Rather than quietly adding its newest high performance material to its portfolio, EnvisionTEC decided to introduce its E-RigidForm in a big way – by 3D printing the world’s longest resin chain in a single piece, 328 feet in all.
The chain was 3D printed on EnvisionTEC’s largest resin 3D printer, an Xede 3SP, which has a build area of 18″ by 18″ by 18″. The EnvisionTEC Mega-Chain, as it’s been dubbed, features 6,144 links, each measuring 1.5 inches. The print job was arranged in 16 layers, supported on each other like floors of a building
A weaker material would have sagged while printing such a long, heavy item in so many layers, but E-RigidForm was up to the task. E-RigidForm is a polyurethane-like resin that 3D prints rigid, hard parts for both prototyping and end-use functions. It’s one of the most durable materials created for 3D printing thus far, with a tensile strength of 68-73 MPa at 7% elongation at break.
“E-RigidForm is a breakthrough material for use on our 3SP line of 3D printers, which offer very large build areas without sacrificing speed and accuracy,” said EnvisionTEC CEO Al Siblani. “A print job of this size and complexity would not have been possible before, simply because of the stiffness required during the 3D printing process for so many links and layers.”
In all, the chain took more than two weeks to design and over 99 hours spanning four days to 3D print. It features 6,144 links, each measuring 1.5 inches. It was printed in 16 layers, unattended, and was so complex that it required a computer with extreme processing power to generate the layers and supports.
The EnvisionTEC Mega-Chain was designed by EnvisionTEC 3D Builder Robert Montes, with digital processing and 3D printing support from colleagues Erica Finkowski, Jason Spurlock and Josue Nunes.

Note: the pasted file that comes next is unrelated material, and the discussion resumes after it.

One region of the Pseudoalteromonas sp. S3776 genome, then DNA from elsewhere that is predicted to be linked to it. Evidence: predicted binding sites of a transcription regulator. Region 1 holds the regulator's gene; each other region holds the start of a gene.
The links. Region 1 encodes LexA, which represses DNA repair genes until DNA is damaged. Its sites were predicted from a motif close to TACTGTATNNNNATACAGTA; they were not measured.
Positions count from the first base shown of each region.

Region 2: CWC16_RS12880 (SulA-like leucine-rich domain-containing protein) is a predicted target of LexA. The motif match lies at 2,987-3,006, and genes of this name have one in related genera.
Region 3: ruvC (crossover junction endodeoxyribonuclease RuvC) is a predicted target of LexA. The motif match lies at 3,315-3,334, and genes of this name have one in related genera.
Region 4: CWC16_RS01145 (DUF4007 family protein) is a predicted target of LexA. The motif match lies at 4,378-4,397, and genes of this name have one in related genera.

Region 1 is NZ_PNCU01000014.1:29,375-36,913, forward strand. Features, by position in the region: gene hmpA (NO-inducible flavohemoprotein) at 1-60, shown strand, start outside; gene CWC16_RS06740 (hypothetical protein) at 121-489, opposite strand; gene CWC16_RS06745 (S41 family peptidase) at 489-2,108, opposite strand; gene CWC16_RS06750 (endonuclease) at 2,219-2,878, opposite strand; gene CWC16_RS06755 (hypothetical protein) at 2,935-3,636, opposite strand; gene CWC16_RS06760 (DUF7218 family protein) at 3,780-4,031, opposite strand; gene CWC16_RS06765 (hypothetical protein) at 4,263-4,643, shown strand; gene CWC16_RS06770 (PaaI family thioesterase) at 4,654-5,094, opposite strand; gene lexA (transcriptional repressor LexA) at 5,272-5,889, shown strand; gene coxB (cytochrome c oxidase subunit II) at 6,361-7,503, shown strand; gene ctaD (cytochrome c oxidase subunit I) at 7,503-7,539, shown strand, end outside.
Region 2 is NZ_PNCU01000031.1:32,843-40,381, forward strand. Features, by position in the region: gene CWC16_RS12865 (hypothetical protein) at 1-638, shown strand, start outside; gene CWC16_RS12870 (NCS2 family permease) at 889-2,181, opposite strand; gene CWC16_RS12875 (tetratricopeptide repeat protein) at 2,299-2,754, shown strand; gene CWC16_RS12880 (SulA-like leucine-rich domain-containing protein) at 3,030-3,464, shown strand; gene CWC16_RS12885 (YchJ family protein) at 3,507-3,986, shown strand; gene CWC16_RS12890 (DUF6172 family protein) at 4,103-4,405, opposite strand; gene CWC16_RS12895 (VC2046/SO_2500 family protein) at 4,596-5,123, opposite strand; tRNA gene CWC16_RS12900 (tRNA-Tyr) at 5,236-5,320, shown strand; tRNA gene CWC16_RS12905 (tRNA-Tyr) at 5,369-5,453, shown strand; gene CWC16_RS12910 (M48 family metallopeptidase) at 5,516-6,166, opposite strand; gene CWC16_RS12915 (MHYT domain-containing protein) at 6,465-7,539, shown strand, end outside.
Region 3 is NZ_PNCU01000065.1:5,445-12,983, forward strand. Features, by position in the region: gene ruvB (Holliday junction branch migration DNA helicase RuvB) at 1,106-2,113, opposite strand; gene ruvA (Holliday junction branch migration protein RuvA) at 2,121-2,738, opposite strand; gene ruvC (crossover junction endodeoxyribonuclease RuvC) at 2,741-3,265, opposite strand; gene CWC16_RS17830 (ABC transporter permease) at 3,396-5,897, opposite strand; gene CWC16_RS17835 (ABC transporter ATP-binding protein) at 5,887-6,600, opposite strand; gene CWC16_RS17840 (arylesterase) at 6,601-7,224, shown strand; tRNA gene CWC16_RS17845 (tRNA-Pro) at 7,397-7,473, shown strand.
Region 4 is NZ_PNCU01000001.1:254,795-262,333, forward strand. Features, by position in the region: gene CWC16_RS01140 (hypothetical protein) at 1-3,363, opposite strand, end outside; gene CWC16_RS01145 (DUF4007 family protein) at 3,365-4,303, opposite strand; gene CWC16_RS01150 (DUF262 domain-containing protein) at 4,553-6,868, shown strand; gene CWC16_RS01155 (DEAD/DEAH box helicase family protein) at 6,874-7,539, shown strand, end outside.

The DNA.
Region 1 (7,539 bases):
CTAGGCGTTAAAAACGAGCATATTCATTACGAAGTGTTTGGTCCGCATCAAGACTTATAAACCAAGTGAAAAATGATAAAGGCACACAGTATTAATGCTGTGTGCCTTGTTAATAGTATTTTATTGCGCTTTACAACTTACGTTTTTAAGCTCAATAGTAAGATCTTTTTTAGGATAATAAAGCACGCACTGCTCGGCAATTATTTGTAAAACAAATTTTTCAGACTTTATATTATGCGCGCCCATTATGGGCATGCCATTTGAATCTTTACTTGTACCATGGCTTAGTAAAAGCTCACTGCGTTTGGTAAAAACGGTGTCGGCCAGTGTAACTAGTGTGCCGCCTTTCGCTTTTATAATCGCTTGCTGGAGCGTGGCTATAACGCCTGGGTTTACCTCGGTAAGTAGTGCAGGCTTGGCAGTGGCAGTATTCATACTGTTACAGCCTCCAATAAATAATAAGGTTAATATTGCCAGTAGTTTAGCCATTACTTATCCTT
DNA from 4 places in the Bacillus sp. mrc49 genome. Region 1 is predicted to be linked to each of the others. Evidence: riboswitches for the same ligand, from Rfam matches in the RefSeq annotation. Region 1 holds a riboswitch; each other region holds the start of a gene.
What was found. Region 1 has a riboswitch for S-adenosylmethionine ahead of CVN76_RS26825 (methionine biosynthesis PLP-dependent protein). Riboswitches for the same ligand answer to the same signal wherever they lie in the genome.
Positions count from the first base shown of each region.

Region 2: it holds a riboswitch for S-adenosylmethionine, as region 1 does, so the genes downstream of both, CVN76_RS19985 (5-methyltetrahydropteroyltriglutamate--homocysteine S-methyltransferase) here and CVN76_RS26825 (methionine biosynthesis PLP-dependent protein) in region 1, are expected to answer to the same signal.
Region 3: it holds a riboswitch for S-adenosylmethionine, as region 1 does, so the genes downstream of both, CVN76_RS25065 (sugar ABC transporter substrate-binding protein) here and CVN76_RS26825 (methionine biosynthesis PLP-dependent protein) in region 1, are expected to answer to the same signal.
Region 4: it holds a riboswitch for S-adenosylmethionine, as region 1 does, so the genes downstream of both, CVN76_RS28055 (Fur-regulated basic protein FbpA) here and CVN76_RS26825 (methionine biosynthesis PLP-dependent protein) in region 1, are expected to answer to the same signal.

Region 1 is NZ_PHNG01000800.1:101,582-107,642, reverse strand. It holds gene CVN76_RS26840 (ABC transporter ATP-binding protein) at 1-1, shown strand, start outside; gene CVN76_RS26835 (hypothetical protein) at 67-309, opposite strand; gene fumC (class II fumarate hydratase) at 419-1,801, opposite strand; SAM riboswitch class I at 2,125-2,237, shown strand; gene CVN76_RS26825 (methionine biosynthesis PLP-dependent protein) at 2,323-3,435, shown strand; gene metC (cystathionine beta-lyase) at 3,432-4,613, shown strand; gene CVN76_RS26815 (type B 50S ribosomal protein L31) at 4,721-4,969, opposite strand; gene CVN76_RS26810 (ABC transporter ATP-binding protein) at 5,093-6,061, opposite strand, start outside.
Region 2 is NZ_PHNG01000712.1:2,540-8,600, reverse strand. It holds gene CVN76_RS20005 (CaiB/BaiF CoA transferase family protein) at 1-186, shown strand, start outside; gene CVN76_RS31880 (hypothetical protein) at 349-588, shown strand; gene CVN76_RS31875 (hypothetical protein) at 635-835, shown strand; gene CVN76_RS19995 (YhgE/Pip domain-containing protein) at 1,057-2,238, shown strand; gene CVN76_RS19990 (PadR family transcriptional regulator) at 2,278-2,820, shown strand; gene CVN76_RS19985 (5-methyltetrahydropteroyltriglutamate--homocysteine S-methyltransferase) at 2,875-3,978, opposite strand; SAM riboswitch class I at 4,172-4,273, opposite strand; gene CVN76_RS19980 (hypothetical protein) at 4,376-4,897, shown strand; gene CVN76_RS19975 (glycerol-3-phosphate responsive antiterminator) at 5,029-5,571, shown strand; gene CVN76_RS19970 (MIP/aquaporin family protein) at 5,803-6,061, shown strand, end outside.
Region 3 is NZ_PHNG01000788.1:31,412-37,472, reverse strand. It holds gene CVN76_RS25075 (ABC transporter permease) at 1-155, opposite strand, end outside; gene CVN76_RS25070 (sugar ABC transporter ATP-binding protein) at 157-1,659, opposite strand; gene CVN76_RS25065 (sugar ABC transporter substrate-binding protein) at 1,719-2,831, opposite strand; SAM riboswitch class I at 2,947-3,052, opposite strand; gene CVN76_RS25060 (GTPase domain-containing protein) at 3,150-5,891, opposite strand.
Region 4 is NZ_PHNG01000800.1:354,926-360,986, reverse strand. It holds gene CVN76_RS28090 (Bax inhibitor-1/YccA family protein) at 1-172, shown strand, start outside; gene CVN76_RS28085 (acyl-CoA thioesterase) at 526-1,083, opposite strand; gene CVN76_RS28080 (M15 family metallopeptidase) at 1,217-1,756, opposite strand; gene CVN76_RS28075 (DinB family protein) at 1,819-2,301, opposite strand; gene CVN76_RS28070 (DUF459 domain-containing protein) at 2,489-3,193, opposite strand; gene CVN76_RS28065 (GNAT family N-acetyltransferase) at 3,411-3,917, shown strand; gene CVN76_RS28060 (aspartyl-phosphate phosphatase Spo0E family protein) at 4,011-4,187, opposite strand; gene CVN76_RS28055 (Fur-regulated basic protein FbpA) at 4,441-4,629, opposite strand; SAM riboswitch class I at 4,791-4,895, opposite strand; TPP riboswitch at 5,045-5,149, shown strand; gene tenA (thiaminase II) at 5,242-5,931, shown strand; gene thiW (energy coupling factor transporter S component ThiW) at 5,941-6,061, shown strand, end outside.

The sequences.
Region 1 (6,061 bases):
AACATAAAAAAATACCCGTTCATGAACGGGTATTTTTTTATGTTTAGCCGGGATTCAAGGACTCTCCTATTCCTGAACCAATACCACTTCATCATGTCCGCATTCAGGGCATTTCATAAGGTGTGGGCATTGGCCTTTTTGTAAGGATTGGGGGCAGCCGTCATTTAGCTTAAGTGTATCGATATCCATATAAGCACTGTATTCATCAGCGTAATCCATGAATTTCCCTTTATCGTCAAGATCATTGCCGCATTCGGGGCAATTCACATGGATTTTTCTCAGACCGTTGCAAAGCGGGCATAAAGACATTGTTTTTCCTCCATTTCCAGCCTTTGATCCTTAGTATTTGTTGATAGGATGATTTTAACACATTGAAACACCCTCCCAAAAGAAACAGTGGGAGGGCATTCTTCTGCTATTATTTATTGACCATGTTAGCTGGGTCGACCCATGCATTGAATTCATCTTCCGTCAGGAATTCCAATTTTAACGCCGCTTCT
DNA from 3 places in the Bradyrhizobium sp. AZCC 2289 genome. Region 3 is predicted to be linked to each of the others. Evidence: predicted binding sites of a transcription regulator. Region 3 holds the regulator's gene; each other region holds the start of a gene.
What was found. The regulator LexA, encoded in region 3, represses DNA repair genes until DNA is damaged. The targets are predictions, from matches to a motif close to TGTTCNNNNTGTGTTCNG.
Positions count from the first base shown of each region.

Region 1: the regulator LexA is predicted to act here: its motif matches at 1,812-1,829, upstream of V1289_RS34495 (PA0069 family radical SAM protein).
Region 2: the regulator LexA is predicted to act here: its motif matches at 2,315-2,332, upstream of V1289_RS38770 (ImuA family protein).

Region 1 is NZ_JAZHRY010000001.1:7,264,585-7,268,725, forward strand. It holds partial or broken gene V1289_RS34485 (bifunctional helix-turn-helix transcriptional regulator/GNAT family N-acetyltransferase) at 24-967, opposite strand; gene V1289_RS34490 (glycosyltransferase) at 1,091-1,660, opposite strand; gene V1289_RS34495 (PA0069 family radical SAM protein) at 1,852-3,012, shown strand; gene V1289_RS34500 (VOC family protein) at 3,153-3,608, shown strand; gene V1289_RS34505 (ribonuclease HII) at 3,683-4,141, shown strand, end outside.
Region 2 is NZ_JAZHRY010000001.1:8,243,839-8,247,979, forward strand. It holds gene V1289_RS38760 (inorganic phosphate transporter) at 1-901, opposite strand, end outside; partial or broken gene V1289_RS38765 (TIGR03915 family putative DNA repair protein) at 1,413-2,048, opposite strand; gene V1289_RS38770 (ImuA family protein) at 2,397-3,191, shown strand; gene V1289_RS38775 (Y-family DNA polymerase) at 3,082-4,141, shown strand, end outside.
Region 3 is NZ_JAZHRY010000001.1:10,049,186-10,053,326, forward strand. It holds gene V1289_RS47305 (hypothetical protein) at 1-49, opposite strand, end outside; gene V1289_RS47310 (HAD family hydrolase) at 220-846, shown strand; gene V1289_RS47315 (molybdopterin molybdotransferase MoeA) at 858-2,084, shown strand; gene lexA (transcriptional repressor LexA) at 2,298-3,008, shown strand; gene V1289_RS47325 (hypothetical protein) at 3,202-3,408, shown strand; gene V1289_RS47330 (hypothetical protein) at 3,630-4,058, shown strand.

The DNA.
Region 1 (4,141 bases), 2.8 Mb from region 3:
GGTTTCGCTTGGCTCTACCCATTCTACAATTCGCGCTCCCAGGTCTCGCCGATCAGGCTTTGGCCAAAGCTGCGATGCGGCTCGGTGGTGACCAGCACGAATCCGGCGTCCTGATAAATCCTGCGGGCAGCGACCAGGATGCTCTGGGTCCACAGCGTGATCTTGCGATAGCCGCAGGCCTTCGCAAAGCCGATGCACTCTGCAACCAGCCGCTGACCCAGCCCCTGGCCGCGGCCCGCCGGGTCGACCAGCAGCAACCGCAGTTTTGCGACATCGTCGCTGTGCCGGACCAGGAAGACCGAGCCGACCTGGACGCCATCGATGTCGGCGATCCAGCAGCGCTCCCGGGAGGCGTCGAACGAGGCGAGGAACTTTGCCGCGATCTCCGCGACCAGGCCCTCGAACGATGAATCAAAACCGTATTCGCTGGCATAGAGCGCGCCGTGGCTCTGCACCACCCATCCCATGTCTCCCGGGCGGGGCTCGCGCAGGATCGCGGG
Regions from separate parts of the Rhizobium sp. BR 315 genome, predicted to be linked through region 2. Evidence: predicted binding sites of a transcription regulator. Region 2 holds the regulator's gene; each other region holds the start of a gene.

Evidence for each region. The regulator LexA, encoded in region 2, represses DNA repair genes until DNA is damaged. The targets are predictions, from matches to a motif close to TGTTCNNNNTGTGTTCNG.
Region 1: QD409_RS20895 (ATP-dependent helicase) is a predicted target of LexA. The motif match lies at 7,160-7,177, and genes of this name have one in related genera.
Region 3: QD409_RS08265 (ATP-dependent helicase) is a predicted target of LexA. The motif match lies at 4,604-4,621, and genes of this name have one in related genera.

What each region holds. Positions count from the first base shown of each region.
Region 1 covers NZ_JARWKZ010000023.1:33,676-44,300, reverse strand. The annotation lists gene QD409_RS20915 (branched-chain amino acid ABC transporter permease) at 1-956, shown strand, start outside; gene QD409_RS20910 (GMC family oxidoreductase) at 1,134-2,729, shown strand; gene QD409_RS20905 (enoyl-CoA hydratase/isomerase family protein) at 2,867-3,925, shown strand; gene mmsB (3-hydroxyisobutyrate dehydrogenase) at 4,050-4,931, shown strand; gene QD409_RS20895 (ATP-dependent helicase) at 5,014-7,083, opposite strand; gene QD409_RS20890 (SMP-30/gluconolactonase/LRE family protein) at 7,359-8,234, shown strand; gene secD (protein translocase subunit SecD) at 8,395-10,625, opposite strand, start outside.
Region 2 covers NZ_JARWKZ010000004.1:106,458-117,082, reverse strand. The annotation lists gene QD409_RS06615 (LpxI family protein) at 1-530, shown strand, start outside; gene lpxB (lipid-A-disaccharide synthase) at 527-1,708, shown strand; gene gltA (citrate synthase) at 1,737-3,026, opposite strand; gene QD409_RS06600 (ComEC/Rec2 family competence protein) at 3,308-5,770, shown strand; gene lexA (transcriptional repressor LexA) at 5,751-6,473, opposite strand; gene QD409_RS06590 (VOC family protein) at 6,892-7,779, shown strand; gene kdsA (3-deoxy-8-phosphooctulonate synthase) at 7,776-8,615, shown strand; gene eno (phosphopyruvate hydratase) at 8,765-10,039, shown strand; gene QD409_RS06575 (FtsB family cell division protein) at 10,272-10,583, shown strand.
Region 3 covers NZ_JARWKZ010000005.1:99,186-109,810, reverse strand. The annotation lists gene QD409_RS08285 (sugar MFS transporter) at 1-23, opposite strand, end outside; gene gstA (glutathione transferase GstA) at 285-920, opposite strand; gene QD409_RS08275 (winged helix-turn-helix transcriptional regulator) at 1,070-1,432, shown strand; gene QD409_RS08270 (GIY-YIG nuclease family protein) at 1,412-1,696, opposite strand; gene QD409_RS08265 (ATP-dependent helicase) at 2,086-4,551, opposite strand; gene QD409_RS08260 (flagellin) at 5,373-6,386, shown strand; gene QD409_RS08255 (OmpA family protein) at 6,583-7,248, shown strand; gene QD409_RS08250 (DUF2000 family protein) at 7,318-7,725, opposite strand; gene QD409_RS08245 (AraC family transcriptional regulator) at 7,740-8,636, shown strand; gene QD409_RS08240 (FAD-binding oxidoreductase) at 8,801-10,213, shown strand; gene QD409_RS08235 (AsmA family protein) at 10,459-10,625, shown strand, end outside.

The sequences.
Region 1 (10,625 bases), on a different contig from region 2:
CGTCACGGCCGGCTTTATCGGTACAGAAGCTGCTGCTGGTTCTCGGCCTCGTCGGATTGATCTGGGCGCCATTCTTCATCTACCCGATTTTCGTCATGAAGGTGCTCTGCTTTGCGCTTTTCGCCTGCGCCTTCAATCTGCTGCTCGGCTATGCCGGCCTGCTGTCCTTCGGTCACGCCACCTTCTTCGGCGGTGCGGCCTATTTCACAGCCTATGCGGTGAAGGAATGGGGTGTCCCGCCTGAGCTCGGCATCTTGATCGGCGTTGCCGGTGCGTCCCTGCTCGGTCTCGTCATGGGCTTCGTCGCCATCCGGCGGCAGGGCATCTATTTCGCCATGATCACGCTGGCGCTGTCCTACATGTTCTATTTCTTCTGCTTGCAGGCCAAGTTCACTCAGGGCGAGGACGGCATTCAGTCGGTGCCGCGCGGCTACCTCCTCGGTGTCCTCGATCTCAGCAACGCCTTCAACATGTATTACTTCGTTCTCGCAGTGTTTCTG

Before 3D printing the final chain, Montes printed a shorter test chain on an EnvisionTEC Perfactory 4 XL 3D printer. This chain was impressive enough by itself, with 639 links and 14 layers, finishing at 40.5 feet in length. It took 19 hours to build. It was such a complex project that Montes labeled it “test1” on his computer, thinking it would take a few tries to get it right.
“I was checking it every couple of minutes,” he said.
The chain printed perfectly on the first try, however. It was printed in E-RigidForm Charcoal (the material also comes in amber, in which the final chain was printed). The test run taught Montes some valuable things – in that job, he printed the links either horizontally or vertically, but in the final print, he decided to print some of them at 45-degree angles to fit more links in each layer.
The chain was originally supposed to be 625 feet, with 9,414 links printed in 15 layers, filling the entire build area of the Xede 3SP. There were some complications, however; the job was so big with so many objects that Montes’ computer kept crashing whenever he tried to generate supports for the design. Then Finkowski, who has a Master’s degree in Fine Arts from Temple University and is an expert in CAD/CAM technology, stepped in to help.
“Erica makes her own computers at home for fun,” said Montes, “so she helped out on one of her home supercomputers.”
The chain was redesigned to its current 328-feet design to make sure that it could be printed in time for RAPID + TCT, but it was still long enough to set a new record. It took Finkowski’s home computer an hour and a half to process the print job, which printed successfully on the first try just like the test run.
An event to showcase the chain and publicly validate its final length was scheduled for the morning of Friday, April 20th in Cobo Center in downtown Detroit, which will host RAPID + TCT in 2019.
Other 3D printed chains have been printed in pieces and then assembled; EnvisionTEC left the Mega-Chain unfinished so that people could clearly see that it had been 3D printed all in one piece.
The chain will be on display at EnvisionTEC’s booth at this year’s RAPID + TCT, which is taking place from April 23rd to 26th in Fort Worth, Texas.
Discuss this and other 3D printing topics at 3DPrintBoard.com or share your thoughts below.[Images: EnvisionTEC]
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